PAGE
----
37-39 How does God's love help us conquer in these situations? God's love is found where? Even if bad things happen, will our faith be destroyed? Might they actually be the means of drawing us closer to God? How do we conquer if those things, even death, happen to us? Paul says even death cannot separate us from God and His love; Principalities and powers refer to demons, fallen angels. Compare Eph. 3:10, 6:12, Col. 1:16, 2:15. These terms imply that angels and demons are organized in various rankings.
Can we separate ourselves from God? Can you stop being a Christian (assuming you were truly one in the first place)? This verse says "nor any other created thing." Does that include ourselves? Since God is the one who calls, chooses, regenerates, justifies, sanctifies, and indwells us, are we able to undo any of those things? He placed us "in Christ"; we cannot remove ourselves from Christ.
God's love is expressed how? Many unbelievers talk about having, showing, sharing, finding God's love. Some think they have a relationship with God even though they do not believe in Jesus Christ. Some say they believe in Jesus, but when questioned, it becomes clear that it is another Jesus, not the Jesus of the Bible--the one who is God and who died on the cross to provide forgiveness for the sin that we are all guilty of and who rose from the dead. The Bible says this is impossible. Outside of Jesus Christ there is no way to God's love. When someone says they believe in Jesus, it is good to ask, which Jesus? In fact, many today are saying we all worship the same God. But this is not true. If someone believes in a God who is not the Triune God of the Bible, who does not have a Son named Jesus Christ (as Jews, Muslims, and many New Age religions do), is that the God of the Bible? Some people say they don't need a go-between, they just go directly to God. What does the Bible say about that? I Tim. 2:5. Why is that? Because no one is holy and perfect.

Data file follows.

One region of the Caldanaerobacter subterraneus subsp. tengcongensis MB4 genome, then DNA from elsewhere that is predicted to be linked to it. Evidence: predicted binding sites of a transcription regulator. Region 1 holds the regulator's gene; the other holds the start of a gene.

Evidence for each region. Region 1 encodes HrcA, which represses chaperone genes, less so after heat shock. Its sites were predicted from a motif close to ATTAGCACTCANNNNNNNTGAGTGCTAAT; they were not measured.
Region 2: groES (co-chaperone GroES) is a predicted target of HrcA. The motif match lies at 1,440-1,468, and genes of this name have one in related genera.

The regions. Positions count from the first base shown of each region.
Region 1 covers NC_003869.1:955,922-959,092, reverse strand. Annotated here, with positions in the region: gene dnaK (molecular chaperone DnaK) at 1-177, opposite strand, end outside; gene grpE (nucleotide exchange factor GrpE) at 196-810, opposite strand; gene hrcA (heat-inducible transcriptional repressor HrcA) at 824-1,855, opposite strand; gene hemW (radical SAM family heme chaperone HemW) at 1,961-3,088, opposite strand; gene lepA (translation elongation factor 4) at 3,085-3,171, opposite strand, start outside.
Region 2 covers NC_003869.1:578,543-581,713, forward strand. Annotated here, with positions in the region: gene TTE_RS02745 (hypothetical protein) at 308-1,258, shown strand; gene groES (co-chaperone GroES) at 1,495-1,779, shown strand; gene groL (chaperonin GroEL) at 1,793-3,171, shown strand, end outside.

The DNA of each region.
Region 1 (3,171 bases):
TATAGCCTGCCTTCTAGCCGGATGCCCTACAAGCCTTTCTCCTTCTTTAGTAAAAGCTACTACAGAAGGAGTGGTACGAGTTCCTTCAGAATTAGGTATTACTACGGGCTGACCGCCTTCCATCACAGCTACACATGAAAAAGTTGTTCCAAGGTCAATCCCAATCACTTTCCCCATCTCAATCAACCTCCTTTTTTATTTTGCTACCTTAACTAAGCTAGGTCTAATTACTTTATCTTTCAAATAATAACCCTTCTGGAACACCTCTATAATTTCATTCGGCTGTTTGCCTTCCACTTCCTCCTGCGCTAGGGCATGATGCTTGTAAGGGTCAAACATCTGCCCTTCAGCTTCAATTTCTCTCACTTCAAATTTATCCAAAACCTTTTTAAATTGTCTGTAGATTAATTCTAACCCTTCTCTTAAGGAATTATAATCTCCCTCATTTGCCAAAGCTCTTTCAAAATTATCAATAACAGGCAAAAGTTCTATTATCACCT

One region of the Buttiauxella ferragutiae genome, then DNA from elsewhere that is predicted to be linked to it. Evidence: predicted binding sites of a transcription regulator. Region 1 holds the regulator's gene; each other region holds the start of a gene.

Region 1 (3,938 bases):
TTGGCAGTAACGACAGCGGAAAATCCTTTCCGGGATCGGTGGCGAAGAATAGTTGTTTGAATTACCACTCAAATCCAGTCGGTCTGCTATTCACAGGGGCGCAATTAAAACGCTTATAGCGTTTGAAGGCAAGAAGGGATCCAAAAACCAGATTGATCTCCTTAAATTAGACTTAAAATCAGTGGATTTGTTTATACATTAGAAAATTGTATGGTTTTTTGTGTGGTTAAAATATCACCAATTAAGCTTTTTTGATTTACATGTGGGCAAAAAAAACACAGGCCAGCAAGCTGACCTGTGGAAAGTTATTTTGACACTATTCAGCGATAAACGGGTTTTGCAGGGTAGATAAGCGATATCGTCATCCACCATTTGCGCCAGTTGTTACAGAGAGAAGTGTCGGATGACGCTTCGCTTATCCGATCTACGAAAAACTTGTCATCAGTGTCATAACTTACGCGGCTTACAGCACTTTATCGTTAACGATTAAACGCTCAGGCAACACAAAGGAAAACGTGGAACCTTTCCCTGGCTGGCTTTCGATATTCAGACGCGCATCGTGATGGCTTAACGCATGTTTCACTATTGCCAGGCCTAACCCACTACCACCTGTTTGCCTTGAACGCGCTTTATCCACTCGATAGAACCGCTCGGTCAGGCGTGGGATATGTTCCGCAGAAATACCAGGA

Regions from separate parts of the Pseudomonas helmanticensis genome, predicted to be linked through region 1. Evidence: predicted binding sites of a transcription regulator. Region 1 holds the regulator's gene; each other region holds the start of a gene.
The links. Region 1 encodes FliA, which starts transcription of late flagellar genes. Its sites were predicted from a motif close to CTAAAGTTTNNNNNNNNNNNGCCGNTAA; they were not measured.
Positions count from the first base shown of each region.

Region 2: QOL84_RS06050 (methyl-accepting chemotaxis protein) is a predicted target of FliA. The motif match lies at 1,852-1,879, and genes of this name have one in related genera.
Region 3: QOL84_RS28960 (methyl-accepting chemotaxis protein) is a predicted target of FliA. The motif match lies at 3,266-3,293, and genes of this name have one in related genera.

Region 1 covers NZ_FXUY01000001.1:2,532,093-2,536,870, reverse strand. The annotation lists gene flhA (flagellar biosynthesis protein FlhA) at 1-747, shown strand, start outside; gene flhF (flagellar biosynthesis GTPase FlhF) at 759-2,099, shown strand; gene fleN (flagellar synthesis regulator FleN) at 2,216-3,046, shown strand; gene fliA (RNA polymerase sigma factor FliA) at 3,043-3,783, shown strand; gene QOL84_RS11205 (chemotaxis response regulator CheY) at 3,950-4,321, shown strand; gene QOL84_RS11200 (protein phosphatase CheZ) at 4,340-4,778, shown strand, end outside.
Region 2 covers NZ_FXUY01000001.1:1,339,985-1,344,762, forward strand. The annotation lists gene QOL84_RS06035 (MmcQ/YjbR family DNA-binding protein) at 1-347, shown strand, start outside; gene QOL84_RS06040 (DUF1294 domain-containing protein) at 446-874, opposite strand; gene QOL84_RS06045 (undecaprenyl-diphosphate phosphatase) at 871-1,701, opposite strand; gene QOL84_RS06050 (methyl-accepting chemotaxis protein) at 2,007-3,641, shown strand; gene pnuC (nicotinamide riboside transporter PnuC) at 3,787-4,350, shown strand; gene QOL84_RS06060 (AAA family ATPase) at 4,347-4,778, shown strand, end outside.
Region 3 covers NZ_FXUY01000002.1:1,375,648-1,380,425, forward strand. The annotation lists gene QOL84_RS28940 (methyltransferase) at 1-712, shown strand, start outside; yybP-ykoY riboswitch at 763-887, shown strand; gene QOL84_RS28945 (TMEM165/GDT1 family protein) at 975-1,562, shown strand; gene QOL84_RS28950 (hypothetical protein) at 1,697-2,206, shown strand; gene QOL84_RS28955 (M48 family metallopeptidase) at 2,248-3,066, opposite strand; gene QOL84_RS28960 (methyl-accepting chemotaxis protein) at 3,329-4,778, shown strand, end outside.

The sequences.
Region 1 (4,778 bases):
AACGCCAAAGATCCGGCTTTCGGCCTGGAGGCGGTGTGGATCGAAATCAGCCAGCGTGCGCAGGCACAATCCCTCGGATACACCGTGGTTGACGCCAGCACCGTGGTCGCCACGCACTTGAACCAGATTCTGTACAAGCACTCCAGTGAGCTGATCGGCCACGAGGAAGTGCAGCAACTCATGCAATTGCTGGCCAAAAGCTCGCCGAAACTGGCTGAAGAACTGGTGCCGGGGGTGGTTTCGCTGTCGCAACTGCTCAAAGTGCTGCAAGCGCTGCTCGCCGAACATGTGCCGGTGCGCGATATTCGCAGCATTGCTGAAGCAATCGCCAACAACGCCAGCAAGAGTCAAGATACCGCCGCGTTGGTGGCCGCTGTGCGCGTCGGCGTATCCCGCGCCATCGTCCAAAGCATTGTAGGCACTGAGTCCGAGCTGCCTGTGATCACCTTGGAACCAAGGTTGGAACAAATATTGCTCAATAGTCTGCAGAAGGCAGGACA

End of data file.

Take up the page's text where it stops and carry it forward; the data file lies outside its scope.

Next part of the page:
This is the end of the first section of Romans. Again let's notice that sin is one of the main topics in this section--repenting of sin in order to be saved, and dealing with our sin nature after we are saved. Successfully living the Christian life (whatever that means) is about dealing with our old nature (the flesh), and learning to walk according to our new nature--to walk by the Spirit.
Chapters 9-11 are about Israel. Why is Israel important in the Bible? Paul is about to tell us why. Is more of the Bible about Israel, or about the church (Christians)? Back in Genesis, did God choose the nation of Israel because they were the most spiritual nation? Were they even a nation when He chose them? Gen. 12:1-3.
They are no more spiritual than any other group of people, but God chose them to be the ones He would speak through, to the whole world. How did He speak through them? Because He chose to use them, they have a greater responsibility before God. Why? Because they should know more about Him than other people. They have more light; light creates responsibility. In the Old Testament, did Israel successfully show God to the rest of the world, in the way they lived, and in how they obeyed God's law?
The Old Testament tells us, especially in the books of prophecy, that because Israel disobeyed, God had to punish them. He removed them from the land He gave them (He did not take the land away from them) and caused them to be scattered among the other nations. Deut. 28-30, II Chron. 36:15-21. The Old Testament also tells that after a time, God will bring them back to their land, and fulfill all the wonderful promises He made to them. Jer. 31:35-40, 32:36-44, 33:14-26, Is. 65:17-25.